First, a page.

Democratic Kampuchea represented one of the worst human tragedies of the 20th century. An estimated 1.7 million Cambodians – or a fifth of the population at the time – lost their lives through starvation, torture, disease, exhaustion from overwork or execution.
Hundreds of thousands more fled their homeland, becoming refugees. Those left behind still struggle with the trauma caused by their experiences under the regime – the constant fear, deprivation and loss of family – as Khmer Rouge leaders sought to completely dismantle modern
Cambodian society, returning the country to “year zero” in one of the most radical and misguided social-engineering experiments in history.
More than three decades after the Khmer Rouge were driven from power, Cambodia is on the verge of passing judgment on the first of the five regime leaders detained by the Extraordinary Chambers in the Courts of Cambodia, the United Nations-backed tribunal convened to investigate and prosecute those responsible for the atrocities perpetrated during Democratic Kampuchea.
Kaing Guek Eav, more commonly known by his revolutionary name, Duch, has been tried for crimes against humanity and war crimes for his role as commandant of Phnom Penh’s Tuol Sleng prison, the regime’s most secretive detention and interrogation centre, where at least 12,000 men, women and children – and perhaps as many as 16,000 – were brutalised and eventually exterminated.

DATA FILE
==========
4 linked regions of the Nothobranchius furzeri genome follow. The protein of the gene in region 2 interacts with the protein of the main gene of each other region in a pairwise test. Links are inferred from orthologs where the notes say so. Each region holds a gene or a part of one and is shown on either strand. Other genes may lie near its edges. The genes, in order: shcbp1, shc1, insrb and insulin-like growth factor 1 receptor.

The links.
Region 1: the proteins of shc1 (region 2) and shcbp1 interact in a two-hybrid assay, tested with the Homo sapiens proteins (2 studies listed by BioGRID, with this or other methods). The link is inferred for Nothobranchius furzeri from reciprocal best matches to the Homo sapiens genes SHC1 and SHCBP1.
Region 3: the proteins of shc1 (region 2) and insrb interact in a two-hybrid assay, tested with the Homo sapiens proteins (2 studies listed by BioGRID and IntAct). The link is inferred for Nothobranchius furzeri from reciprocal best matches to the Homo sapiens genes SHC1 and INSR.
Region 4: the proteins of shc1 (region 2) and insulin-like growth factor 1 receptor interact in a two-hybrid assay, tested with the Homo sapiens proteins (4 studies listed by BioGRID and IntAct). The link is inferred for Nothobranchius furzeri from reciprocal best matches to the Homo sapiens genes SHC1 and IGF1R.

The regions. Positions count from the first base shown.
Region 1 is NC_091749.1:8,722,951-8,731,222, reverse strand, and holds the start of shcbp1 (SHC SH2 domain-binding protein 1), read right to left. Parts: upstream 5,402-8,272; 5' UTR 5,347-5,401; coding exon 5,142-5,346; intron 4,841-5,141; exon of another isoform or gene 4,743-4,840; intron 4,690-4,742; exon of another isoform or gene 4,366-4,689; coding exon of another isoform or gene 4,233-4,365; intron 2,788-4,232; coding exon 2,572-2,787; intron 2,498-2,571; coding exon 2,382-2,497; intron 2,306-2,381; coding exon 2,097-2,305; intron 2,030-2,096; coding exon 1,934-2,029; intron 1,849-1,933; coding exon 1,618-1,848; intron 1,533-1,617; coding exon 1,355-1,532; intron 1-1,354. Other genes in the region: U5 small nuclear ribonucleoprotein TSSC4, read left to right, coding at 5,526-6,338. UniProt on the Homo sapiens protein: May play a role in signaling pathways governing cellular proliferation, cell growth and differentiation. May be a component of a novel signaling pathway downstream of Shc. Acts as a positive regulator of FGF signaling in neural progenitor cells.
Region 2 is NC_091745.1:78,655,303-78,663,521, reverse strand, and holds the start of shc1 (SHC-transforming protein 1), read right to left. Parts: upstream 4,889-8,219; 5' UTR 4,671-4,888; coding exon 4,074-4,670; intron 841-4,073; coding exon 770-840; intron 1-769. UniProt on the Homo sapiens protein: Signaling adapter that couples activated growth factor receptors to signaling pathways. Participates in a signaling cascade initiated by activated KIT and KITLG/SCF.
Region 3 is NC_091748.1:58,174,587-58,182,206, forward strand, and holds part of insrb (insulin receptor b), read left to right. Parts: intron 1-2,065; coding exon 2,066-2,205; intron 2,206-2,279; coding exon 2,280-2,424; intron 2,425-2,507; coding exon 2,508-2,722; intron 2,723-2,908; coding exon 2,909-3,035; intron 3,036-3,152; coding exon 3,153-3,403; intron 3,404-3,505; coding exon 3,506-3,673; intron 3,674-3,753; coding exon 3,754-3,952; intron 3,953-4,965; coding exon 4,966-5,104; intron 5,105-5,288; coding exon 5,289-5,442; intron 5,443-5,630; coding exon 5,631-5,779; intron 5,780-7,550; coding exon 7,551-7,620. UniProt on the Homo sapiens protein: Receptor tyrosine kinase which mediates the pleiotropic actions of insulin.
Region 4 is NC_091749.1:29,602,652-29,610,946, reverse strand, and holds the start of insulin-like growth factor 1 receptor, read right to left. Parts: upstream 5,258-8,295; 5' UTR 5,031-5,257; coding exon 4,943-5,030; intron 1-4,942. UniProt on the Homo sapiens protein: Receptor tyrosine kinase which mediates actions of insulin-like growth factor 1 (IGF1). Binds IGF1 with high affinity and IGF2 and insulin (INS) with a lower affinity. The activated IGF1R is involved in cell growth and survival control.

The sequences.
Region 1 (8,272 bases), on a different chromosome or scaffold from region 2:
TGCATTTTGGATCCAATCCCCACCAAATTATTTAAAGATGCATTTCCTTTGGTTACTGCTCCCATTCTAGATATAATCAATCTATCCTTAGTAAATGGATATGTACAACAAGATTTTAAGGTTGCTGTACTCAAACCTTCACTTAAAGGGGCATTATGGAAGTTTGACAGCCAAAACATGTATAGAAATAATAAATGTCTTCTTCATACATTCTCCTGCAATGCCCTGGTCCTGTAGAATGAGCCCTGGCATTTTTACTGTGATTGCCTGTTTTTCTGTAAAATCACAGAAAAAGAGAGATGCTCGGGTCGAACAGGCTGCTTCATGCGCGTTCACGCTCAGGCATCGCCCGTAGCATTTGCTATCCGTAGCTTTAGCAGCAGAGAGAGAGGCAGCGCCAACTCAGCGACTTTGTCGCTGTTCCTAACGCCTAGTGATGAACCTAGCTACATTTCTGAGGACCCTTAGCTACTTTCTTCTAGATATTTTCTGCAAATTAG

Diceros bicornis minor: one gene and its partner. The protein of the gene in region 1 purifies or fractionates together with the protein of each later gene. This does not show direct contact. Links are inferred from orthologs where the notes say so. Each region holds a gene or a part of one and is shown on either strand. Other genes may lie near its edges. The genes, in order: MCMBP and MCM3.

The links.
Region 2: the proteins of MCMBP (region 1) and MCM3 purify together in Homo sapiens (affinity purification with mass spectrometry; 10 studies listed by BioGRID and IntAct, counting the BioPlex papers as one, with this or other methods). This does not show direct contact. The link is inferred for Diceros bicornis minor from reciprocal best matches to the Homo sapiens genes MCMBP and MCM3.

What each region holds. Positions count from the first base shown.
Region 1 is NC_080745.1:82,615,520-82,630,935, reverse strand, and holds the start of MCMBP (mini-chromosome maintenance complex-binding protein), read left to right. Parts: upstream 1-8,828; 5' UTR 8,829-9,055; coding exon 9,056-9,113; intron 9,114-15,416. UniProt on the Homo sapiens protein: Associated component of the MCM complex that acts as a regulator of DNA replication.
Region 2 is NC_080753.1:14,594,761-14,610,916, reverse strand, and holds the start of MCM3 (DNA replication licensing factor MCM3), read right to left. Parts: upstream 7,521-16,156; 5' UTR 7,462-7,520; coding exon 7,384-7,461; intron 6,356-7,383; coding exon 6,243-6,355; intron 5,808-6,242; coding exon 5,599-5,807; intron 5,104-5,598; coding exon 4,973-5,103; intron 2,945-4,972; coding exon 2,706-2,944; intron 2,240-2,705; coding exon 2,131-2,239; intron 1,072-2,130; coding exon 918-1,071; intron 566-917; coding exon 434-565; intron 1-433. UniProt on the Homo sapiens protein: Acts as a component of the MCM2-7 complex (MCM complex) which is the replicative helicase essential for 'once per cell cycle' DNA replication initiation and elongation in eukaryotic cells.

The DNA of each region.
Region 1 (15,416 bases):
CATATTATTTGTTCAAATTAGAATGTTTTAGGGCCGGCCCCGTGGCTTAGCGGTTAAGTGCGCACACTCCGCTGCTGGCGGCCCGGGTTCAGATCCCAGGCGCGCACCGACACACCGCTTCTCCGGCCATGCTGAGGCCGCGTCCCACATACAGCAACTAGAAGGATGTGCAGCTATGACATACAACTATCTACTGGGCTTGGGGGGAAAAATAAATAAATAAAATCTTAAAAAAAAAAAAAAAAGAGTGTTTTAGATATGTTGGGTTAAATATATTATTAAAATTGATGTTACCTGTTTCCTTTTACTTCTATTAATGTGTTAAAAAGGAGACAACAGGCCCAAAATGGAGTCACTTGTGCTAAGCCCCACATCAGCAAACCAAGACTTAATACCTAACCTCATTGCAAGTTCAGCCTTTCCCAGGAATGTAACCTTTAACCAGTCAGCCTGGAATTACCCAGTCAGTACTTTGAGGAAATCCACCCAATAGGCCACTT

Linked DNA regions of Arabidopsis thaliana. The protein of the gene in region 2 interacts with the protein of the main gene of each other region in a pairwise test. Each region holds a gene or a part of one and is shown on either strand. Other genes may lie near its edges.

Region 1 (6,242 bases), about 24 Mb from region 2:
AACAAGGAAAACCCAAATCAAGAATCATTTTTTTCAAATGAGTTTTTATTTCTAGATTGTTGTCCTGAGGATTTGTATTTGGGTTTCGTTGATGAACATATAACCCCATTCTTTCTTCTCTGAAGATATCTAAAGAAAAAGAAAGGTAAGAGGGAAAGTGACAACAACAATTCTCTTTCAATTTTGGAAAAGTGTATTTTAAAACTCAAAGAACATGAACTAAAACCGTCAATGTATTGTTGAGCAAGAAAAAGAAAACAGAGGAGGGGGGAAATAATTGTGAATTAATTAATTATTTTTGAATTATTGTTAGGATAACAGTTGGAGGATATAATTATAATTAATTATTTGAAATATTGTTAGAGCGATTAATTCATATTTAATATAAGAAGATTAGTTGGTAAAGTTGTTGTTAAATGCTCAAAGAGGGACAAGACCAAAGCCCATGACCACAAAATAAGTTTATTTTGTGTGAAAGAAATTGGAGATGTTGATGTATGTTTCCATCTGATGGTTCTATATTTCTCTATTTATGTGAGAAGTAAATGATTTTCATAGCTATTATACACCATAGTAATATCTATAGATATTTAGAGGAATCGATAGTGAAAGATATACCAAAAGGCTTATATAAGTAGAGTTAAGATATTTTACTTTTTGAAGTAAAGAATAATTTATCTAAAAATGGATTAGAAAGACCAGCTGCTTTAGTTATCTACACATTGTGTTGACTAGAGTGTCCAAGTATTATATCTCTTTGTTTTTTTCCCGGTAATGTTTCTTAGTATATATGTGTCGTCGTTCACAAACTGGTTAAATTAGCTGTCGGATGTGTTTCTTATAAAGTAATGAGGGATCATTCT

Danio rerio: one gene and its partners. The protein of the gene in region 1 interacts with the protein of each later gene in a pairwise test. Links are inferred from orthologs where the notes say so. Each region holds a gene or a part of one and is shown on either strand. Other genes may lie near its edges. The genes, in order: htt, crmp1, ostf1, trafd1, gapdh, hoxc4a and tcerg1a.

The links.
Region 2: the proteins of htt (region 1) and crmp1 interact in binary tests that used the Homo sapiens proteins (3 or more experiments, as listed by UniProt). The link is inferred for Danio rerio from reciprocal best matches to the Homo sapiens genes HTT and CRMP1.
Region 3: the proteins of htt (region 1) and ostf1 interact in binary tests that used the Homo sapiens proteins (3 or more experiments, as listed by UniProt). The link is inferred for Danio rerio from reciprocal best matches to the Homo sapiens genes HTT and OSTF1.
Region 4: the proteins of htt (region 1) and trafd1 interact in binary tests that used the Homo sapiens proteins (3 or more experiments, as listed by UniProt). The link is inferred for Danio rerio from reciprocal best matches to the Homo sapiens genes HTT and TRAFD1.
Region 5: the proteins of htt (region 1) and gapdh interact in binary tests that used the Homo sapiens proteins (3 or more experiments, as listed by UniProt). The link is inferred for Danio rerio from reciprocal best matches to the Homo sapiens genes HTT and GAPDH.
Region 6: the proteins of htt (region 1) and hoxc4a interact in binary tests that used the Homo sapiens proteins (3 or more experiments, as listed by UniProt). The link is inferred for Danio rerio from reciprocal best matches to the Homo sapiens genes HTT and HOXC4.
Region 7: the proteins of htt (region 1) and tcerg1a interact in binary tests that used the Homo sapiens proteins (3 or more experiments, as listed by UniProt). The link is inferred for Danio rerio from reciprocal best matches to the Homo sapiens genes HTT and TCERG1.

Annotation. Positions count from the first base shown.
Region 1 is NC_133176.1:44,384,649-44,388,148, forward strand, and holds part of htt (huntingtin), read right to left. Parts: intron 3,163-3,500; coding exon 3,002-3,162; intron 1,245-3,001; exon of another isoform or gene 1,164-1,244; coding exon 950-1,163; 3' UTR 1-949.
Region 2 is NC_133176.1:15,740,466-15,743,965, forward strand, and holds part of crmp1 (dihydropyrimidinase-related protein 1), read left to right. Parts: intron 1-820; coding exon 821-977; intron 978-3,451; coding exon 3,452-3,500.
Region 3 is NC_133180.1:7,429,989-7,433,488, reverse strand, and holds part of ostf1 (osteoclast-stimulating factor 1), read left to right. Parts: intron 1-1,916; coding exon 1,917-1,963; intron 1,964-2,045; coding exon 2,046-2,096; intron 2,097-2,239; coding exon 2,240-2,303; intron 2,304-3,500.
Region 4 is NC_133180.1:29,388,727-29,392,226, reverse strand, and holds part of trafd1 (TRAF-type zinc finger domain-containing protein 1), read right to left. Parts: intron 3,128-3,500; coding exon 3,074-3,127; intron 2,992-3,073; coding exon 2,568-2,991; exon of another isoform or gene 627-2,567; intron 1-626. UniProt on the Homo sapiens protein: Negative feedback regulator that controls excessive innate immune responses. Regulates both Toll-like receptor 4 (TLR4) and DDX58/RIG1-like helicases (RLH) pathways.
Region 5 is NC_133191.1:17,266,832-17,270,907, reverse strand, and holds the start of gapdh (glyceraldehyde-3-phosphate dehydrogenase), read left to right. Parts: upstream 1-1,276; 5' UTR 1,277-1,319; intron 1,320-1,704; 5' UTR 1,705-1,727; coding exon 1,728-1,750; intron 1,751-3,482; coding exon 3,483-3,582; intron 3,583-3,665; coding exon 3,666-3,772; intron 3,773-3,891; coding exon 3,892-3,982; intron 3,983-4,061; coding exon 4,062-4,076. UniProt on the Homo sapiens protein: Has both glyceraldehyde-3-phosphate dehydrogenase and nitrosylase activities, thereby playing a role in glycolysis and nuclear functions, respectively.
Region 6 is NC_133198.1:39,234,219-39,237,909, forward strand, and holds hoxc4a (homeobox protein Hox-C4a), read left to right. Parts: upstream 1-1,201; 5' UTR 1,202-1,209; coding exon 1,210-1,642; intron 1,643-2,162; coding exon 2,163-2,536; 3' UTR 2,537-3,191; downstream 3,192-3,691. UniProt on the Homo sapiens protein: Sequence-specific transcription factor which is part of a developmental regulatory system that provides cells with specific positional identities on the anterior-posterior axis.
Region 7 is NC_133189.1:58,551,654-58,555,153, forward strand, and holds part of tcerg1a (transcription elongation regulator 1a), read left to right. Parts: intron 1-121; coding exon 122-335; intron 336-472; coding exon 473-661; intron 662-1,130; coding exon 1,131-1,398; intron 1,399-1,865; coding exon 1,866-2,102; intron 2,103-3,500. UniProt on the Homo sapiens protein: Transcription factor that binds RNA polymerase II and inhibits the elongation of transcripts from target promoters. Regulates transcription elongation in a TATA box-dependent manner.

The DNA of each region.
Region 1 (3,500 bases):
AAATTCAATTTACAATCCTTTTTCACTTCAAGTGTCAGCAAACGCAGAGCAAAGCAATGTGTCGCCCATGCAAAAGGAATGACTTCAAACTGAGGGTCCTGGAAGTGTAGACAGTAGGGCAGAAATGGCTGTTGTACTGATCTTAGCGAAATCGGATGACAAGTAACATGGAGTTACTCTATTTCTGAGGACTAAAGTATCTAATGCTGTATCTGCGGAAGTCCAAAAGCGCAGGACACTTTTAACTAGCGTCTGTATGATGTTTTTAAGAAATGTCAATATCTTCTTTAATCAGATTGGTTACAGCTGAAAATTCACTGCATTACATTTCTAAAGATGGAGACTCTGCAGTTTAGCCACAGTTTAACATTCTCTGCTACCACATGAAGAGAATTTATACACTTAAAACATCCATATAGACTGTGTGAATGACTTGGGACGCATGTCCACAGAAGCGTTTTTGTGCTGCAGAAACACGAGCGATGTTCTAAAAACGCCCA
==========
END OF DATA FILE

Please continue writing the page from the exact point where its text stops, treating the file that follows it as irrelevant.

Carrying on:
On Monday, all eyes will be on Cambodia as judges at the ECCC are expected to announce Duch’s guilt for the crimes with which he has been accused; crimes that carry a prison sentence of between five and life.
This landmark verdict, and those that are expected to follow as the tribunal continues its work, carries with it the hopes of so many who suffered so much.
Visit www.phnompenhpost.com for the definitive breaking and multimedia coverage of this historic moment, updated as events unfold.